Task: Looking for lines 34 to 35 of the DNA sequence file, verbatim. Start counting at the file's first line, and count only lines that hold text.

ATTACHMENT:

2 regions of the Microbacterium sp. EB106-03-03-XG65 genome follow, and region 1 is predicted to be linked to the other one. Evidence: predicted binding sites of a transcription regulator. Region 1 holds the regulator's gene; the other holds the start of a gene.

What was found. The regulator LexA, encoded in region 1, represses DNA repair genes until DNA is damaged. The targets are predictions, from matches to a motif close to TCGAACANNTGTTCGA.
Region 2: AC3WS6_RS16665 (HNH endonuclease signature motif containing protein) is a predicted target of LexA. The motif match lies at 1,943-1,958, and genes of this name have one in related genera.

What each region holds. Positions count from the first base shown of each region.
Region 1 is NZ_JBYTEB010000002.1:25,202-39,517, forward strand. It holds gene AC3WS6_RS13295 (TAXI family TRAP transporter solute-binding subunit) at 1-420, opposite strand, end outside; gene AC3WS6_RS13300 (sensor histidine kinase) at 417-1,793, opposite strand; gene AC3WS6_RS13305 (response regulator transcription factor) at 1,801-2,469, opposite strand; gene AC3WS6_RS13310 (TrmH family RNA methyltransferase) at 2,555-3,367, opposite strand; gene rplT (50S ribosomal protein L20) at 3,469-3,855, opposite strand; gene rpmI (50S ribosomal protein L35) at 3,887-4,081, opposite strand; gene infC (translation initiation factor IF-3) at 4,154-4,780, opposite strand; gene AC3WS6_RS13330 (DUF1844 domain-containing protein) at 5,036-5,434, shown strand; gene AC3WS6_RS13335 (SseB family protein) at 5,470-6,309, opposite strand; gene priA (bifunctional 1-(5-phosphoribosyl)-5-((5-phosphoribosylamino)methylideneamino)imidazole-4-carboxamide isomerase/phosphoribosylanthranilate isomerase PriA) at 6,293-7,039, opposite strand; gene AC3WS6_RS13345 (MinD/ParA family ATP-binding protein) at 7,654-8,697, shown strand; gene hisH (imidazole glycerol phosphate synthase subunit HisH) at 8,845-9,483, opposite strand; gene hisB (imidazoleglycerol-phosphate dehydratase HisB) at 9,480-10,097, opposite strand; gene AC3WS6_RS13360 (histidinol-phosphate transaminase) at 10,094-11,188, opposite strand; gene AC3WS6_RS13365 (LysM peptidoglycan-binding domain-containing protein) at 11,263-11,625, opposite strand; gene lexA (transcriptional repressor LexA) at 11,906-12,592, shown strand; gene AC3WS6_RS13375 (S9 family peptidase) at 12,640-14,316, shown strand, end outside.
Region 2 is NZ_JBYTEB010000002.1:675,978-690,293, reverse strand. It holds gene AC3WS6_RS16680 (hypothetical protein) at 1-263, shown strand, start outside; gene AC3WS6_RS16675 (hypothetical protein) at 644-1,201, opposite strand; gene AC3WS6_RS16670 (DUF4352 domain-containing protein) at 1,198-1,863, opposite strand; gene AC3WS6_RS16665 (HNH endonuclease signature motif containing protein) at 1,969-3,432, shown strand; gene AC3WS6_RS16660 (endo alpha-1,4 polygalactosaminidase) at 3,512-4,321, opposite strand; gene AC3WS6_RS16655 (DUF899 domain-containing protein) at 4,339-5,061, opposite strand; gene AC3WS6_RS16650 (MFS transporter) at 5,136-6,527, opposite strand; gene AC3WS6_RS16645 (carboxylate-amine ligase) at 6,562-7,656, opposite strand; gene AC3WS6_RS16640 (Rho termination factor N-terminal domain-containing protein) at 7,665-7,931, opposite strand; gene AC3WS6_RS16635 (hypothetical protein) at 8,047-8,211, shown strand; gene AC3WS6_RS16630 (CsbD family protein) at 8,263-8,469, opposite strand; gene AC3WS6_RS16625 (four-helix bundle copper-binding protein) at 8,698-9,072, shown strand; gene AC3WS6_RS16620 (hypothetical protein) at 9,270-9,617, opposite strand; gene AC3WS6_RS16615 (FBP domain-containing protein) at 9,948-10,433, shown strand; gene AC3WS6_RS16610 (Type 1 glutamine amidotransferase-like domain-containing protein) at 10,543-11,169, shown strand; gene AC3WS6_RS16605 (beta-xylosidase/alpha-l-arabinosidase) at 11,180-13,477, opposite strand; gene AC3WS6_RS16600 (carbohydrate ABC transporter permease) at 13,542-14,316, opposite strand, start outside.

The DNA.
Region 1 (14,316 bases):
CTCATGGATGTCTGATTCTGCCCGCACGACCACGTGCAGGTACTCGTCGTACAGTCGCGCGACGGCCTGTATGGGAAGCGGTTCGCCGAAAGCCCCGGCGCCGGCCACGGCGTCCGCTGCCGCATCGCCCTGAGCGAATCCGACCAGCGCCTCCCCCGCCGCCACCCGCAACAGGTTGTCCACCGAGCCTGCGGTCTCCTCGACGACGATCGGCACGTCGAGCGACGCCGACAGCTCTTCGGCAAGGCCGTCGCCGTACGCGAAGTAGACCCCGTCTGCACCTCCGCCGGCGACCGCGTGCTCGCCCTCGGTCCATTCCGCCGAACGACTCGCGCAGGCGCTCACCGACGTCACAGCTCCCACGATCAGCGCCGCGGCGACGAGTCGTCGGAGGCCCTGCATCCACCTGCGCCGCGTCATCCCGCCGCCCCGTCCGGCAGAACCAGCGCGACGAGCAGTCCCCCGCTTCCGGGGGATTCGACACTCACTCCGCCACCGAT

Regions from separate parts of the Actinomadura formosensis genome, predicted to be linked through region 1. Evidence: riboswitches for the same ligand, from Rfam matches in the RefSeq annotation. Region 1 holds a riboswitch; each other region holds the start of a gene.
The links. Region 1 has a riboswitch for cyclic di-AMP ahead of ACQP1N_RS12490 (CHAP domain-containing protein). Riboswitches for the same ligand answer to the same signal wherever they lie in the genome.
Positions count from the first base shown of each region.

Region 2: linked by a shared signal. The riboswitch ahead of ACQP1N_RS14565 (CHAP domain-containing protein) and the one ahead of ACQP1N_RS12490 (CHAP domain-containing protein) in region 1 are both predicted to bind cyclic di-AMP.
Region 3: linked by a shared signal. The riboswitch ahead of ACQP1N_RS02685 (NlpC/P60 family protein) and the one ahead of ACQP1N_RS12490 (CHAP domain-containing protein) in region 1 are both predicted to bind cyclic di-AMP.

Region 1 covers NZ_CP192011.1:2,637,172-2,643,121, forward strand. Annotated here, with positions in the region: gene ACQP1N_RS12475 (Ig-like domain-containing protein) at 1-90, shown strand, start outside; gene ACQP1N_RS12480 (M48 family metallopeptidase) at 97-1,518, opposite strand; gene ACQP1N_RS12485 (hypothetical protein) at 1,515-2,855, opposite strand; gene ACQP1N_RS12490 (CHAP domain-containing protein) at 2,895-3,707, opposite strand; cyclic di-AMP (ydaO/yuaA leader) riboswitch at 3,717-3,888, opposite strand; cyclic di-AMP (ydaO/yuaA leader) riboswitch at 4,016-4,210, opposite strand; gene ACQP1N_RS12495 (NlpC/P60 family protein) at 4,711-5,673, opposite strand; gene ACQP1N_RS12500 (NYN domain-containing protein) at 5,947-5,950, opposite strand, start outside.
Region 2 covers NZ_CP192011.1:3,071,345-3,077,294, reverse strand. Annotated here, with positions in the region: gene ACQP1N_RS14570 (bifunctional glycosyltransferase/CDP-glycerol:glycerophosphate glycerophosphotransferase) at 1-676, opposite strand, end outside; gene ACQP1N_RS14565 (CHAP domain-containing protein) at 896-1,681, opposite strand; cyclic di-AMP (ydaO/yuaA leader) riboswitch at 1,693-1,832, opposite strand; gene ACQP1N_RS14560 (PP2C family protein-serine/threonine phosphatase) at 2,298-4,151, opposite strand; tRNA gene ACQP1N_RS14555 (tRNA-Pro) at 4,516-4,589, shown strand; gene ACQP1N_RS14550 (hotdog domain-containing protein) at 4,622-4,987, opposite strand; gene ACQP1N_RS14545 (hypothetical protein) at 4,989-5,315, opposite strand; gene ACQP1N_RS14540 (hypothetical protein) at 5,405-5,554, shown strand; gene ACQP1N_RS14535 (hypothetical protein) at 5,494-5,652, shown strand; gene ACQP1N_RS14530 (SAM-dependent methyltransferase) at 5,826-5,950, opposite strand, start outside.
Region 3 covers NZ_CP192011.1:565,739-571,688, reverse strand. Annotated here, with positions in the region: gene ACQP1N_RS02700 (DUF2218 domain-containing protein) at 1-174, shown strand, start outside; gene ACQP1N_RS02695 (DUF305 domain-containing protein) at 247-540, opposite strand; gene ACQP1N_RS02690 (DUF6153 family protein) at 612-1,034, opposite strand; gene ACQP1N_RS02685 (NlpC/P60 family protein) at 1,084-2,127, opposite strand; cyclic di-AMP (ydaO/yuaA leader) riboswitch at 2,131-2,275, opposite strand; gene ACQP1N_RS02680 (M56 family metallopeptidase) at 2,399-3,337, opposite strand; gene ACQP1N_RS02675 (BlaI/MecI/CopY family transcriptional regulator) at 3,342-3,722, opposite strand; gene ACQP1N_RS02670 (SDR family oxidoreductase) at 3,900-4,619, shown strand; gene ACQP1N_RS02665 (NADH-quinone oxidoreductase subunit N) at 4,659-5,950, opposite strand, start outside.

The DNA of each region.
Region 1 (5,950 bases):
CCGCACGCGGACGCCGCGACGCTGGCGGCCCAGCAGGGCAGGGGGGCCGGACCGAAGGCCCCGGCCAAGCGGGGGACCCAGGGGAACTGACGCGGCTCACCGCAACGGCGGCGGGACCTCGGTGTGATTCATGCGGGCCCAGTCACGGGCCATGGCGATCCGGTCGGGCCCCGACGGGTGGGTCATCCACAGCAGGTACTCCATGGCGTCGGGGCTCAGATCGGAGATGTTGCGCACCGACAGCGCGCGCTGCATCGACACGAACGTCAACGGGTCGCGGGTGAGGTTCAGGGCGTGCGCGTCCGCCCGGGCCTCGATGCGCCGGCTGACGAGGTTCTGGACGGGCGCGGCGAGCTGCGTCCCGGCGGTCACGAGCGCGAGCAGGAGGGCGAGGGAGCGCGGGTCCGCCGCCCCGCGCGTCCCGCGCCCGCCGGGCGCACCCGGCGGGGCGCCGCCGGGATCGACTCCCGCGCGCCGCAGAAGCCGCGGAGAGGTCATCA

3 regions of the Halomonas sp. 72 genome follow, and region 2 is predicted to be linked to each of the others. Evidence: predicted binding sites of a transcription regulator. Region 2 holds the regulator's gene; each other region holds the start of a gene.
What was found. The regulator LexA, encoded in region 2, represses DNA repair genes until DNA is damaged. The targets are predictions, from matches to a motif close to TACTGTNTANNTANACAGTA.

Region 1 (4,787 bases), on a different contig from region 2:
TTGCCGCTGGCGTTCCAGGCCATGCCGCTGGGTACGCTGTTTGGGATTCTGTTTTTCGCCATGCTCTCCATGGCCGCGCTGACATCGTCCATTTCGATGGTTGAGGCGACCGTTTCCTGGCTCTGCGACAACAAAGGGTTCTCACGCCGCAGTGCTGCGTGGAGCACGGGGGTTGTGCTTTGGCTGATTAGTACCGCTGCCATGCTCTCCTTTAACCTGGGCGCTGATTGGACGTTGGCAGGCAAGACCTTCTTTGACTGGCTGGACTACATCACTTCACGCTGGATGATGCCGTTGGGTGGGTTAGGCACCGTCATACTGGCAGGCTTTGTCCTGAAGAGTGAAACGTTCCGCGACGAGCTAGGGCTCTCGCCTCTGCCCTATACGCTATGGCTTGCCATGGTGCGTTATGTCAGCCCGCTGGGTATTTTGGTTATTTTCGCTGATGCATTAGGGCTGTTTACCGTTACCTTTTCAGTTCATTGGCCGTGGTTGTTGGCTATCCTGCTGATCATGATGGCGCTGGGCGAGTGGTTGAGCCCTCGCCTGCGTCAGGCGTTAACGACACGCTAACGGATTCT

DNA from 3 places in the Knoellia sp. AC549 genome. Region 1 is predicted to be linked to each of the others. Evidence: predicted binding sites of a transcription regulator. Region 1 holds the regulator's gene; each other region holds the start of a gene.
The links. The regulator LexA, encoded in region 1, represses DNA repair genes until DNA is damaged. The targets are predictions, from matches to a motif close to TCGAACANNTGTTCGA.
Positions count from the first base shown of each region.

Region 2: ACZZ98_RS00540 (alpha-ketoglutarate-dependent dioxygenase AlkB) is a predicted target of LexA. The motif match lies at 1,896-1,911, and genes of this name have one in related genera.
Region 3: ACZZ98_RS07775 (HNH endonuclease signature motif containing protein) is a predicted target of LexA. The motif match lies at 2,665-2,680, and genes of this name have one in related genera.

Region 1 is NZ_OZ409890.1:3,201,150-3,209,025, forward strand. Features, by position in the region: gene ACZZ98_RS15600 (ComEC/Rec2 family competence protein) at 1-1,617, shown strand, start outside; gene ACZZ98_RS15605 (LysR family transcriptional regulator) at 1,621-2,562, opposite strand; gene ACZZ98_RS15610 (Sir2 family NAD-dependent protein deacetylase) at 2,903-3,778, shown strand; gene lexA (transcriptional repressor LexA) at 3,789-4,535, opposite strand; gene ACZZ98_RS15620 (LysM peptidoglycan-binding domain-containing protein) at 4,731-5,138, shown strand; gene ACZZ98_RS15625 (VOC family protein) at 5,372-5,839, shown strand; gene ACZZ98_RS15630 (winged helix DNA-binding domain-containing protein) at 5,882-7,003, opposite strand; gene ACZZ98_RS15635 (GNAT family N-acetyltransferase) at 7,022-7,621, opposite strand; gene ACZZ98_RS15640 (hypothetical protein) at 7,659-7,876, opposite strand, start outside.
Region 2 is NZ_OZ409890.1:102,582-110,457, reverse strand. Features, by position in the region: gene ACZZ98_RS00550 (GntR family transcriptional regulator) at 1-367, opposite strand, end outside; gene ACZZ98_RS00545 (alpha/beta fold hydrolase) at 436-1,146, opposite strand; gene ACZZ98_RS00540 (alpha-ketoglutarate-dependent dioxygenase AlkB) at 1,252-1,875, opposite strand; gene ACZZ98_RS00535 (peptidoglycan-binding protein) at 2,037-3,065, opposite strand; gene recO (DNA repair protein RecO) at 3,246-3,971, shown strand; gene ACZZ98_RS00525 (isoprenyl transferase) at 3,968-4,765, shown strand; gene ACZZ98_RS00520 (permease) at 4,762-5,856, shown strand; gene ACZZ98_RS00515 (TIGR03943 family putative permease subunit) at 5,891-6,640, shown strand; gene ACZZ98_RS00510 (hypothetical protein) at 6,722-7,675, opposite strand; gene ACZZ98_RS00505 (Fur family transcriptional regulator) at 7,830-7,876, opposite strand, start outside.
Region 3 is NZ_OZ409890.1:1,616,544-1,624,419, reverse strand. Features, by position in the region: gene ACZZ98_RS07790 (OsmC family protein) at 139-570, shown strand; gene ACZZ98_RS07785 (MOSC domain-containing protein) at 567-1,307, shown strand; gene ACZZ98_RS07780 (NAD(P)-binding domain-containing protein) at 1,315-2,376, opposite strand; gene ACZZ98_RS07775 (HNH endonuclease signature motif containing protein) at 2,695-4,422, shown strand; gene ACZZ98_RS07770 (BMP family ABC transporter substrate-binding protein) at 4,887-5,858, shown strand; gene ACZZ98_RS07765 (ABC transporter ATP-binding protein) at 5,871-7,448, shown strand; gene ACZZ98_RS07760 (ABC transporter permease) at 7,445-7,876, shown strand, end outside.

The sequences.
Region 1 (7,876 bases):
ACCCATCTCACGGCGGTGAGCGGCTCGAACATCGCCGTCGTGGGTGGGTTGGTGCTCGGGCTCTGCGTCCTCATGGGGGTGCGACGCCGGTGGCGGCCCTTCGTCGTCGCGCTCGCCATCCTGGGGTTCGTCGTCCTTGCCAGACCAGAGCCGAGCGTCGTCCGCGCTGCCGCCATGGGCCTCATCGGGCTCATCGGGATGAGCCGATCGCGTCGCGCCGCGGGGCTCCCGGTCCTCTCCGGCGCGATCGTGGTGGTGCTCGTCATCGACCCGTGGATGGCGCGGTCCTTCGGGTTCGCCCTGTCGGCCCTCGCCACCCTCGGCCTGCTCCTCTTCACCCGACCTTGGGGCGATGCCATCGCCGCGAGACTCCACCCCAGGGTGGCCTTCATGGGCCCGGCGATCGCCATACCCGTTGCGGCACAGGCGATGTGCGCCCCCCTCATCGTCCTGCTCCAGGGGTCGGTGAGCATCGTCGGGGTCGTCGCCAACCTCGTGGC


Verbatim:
Region 1 (7,876 bases):
ACCCATCTCACGGCGGTGAGCGGCTCGAACATCGCCGTCGTGGGTGGGTTGGTGCTCGGGCTCTGCGTCCTCATGGGGGTGCGACGCCGGTGGCGGCCCTTCGTCGTCGCGCTCGCCATCCTGGGGTTCGTCGTCCTTGCCAGACCAGAGCCGAGCGTCGTCCGCGCTGCCGCCATGGGCCTCATCGGGCTCATCGGGATGAGCCGATCGCGTCGCGCCGCGGGGCTCCCGGTCCTCTCCGGCGCGATCGTGGTGGTGCTCGTCATCGACCCGTGGATGGCGCGGTCCTTCGGGTTCGCCCTGTCGGCCCTCGCCACCCTCGGCCTGCTCCTCTTCACCCGACCTTGGGGCGATGCCATCGCCGCGAGACTCCACCCCAGGGTGGCCTTCATGGGCCCGGCGATCGCCATACCCGTTGCGGCACAGGCGATGTGCGCCCCCCTCATCGTCCTGCTCCAGGGGTCGGTGAGCATCGTCGGGGTCGTCGCCAACCTCGTGGC